- Rabies: Symptoms, causes, treatment, and prevention
- Incubation period
- Acute neurologic period
- Coma and death
- Why does rabies cause a fear of water?
- Individual precautions
- Rabies information
- How common is rabies?
- If you are bitten by an animal
- Locating the animal that inflicted the wound
- Oregon laws relating to rabies vaccination
- Vaccinating livestock/animals
- Batproofing your house
- How to safely catch a bat
- Rabies’ horrifying symptoms inspired folktales of humans turned into werewolves, vampires and other monsters
- A terrifying and fatal disease
- Bites that transform people into animals
- Vampires’ roots in rabid dogs
- Animal Bites and Rabies
- What is the care for animal bites?
- What is rabies?
- How does rabies happen?
- What are the symptoms of rabies?
- How is rabies diagnosed?
- What is the treatment for rabies?
- How can animal bites and rabies be prevented?
- What would my healthcare provider need to know about an animal bite?
Rabies: Symptoms, causes, treatment, and prevention
Rabies is a virus that is usually spread by the bite or scratch of an animal. By the time the symptoms appear, it is generally too late to save the patient.
However, a person who may have been exposed to rabies can usually be treated effectively if they seek help at once.
In the United States, between 1 and 3 people contract rabies each year. From 2008 to 2017, the U.S. saw 23 human cases, eight of which were contracted outside the country. Advances in medicine, awareness, and vaccination programs have reduced the incidence of rabies since the 1970s.
However, globally, it remains a problem, and tens of thousands of deaths result from rabies each year, mostly in rural areas of Southeast Asia and Africa. Over 95 percent of infections are caused by dogs.
Share on PinterestVaccinate dogs and cats to protect them from rabies.
Rabies is a viral infection that mainly spreads through a bite from an infected animal. It is an RNA virus of the rhabdovirus family.
Without early treatment, it is usually fatal.
The virus can affect the body in one of two ways:
- It enters the peripheral nervous system (PNS) directly and migrates to the brain.
- It replicates within muscle tissue, where it is safe from the host’s immune system. From here, it enters the nervous system through the neuromuscular junctions.
Once inside the nervous system, the virus produces acute inflammation of the brain. Coma and death soon follow.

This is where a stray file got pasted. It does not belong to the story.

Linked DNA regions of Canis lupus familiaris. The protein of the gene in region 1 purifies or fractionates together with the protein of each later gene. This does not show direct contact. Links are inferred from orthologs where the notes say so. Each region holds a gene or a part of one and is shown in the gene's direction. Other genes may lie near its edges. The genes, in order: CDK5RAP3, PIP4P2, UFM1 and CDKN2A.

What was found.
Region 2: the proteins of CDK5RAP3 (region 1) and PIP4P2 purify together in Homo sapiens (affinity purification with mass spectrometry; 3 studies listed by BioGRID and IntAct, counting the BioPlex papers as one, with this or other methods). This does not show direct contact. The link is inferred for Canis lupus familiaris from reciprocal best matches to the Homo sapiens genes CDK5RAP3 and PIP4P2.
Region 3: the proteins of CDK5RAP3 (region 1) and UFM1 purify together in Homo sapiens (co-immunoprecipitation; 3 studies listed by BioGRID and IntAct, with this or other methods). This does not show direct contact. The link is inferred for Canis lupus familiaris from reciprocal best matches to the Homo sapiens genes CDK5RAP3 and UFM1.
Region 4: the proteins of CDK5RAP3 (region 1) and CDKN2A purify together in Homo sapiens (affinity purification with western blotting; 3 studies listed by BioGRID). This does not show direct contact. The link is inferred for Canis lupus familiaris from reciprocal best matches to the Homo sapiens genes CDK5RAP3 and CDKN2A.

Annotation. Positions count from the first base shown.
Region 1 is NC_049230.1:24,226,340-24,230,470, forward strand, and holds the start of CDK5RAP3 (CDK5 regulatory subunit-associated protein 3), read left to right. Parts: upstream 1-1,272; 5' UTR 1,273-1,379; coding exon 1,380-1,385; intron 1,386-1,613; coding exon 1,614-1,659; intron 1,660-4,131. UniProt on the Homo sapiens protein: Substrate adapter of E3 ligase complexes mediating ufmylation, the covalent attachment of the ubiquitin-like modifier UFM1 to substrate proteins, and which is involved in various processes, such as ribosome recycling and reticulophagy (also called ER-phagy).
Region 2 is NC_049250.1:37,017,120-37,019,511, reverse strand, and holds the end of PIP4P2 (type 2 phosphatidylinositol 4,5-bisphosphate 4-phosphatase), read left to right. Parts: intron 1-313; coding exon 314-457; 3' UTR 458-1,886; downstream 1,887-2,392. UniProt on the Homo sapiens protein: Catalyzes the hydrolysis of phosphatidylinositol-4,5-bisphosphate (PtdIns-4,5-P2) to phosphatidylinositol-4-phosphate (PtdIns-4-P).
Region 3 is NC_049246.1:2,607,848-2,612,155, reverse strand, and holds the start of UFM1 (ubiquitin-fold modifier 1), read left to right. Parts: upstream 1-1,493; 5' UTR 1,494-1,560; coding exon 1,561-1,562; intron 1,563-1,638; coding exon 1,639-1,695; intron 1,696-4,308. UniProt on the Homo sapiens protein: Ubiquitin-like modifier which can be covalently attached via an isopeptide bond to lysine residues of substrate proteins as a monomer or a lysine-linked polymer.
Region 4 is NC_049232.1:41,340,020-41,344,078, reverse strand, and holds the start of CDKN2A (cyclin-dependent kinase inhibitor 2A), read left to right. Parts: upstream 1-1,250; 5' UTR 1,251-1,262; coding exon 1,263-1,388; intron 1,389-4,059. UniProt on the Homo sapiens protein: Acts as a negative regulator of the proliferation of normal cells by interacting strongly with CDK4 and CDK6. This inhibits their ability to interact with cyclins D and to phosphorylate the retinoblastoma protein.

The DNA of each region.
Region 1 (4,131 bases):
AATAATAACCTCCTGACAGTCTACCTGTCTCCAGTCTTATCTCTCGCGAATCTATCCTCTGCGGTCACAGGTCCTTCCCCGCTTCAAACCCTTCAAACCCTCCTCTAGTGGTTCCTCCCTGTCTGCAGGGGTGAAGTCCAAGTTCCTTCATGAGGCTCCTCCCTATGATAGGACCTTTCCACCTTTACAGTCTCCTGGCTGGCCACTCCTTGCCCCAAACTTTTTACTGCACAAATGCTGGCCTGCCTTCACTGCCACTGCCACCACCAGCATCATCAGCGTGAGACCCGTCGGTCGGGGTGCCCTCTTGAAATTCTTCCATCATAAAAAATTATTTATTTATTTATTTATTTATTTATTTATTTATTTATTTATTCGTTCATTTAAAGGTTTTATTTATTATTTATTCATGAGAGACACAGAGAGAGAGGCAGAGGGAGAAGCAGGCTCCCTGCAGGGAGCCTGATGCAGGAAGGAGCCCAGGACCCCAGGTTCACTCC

There are two types of rabies.
Furious, or encephalitic rabies: This occurs in 80 percent of human cases. The person is more ly to experience hyperactivity and hydrophobia.
Paralytic or “dumb” rabies: Paralysis is a dominant symptom.
Rabies is most common in countries where stray dogs are present in large numbers, especially in Asia and Africa.
It is passed on through saliva. Rabies can develop if a person receives a bite from an infected animal, or if saliva from an infected animal gets into an open wound or through a mucous membrane, such as the eyes or mouth. It cannot pass through unbroken skin.
In the U.S., raccoons, coyotes, bats, skunks, and foxes are the animals most ly to spread the virus. Bats carrying rabies have been found in all 48 states that border with each other.
Any mammal can harbor and transmit the virus, but smaller mammals, such as rodents, rarely become infected or transmit rabies. Rabbits are unly to spread rabies.
Rabies progresses in five distinct stages:
- acute neurologic period
This is the time before symptoms appear. It usually lasts from 3 to 12 weeks, but it can take as little as 5 days or more than 2 years.
The closer the bite is to the brain, the sooner the effects are ly to appear.
By the time symptoms appear, rabies is usually fatal. Anyone who may have been exposed to the virus should seek medical help at once, without waiting for symptoms.
Share on PinterestDuring the prodrome stage of rabies, a person may experience coughing and fever.
Early, flu- symptoms, include:
- a fever of 100.4 degrees Fahrenheit (38 degrees Celsius) or above
- feeling generally unwell
- sore throat and a cough
- nausea and vomiting
- discomfort may occur at the site of the bite
These can last from 2 to 10 days, and they worsen over time.
Acute neurologic period
Neurologic symptoms develop, including:
- confusion and aggression
- partial paralysis, involuntary muscle twitching, and rigid neck muscles
- hyperventilation and difficulty breathing
- hypersalivation or producing a lot of saliva, and possibly frothing at the mouth
- fear of water, or hydrophobia, due to difficulty swallowing
- hallucinations, nightmares, and insomnia
- priapism, or permanent erection, in males
- photophobia, or a fear of light
Toward the end of this phase, breathing becomes rapid and inconsistent.
Coma and death
If the person enters a coma, death will occur within a matter of hours, unless they are attached to a ventilator.
Rarely, a person may recover at this late stage.
Why does rabies cause a fear of water?
Rabies used to be known as hydrophobia because it appears to cause a fear of water.
Intense spasms in the throat are triggered when trying to swallow. Even the thought of swallowing water can cause spasms. This is where the fear comes from.
The excess saliva that occurs is probably due to the impact of the virus on the nervous system.
If the individual could swallow saliva easily, this would reduce the risk of spreading the virus to a new host.
At the time of a bite, there is usually no way to tell for sure whether an animal is rabid, or whether it has passed on an infection.
Lab tests may show antibodies, but these may not appear until later in the development of the disease. The virus may be isolated from saliva or through a skin biopsy. However, by the time a diagnosis is confirmed, it may be too late to take action.
For this reason, the patient will normally start a course of prophylactic treatment at once, without waiting for a confirmed diagnosis.
If a person develops symptoms of viral encephalitis following an animal bite, they should be treated as if they may have rabies.